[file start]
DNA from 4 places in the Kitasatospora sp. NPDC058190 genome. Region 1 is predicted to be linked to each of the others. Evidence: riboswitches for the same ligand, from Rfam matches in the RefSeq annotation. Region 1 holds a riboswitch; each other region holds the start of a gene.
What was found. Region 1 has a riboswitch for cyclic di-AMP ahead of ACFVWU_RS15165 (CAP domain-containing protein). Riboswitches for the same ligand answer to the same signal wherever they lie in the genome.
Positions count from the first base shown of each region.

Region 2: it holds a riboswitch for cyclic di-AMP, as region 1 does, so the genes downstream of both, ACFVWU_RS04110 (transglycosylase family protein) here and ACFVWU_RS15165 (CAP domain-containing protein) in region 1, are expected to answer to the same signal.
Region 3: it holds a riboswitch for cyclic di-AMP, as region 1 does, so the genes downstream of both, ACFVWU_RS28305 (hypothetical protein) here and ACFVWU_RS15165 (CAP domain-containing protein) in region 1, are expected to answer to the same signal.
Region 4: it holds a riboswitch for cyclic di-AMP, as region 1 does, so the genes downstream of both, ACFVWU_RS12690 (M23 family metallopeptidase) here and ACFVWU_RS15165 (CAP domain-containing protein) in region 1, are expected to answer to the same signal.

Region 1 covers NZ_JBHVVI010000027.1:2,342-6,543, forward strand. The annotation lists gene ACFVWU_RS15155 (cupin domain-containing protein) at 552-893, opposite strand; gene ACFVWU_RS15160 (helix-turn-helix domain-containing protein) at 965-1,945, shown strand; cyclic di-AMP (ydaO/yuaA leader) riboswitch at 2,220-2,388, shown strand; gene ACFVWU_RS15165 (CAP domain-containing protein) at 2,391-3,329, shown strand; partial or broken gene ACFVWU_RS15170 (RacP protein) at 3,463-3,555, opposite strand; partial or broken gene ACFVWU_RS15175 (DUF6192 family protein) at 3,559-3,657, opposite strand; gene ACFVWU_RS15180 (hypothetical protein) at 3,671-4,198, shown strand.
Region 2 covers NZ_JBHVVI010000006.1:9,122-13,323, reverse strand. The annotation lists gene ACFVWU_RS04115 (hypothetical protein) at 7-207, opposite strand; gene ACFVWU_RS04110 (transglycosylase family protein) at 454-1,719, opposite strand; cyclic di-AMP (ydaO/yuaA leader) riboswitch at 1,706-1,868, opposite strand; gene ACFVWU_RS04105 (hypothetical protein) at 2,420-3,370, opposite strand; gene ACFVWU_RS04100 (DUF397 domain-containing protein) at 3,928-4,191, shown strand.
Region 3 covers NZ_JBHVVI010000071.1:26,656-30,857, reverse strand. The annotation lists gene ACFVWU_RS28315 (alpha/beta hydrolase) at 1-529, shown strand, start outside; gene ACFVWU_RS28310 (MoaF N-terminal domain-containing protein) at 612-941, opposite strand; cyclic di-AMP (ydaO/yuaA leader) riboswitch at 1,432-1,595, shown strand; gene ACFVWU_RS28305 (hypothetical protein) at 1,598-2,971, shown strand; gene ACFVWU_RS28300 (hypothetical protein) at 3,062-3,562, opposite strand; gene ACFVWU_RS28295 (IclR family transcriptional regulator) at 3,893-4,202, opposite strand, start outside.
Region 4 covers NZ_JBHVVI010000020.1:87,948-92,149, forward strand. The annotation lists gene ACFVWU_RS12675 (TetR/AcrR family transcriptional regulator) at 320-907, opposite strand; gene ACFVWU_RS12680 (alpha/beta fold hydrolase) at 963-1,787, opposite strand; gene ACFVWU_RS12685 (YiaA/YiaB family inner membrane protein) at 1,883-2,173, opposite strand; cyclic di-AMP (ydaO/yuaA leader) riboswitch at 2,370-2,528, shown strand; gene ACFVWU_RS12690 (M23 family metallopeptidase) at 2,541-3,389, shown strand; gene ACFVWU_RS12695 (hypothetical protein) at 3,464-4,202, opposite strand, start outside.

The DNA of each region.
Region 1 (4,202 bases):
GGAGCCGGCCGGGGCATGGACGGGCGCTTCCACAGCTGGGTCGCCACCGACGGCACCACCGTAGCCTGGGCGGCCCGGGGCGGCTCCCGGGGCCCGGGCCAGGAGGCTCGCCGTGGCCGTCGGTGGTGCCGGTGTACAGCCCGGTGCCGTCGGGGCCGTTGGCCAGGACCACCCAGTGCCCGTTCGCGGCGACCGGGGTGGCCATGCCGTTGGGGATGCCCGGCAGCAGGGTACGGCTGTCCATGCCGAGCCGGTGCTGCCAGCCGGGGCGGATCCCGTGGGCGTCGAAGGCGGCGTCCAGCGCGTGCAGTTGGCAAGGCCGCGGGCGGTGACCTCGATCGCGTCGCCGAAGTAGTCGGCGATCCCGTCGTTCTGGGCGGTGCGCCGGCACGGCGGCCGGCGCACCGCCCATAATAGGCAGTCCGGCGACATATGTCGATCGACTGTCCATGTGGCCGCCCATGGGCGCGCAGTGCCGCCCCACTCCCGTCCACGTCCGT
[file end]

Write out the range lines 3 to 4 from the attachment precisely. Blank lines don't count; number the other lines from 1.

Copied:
Positions count from the first base shown of each region.

Region 2: it holds a riboswitch for cyclic di-AMP, as region 1 does, so the genes downstream of both, ACFVWU_RS04110 (transglycosylase family protein) here and ACFVWU_RS15165 (CAP domain-containing protein) in region 1, are expected to answer to the same signal.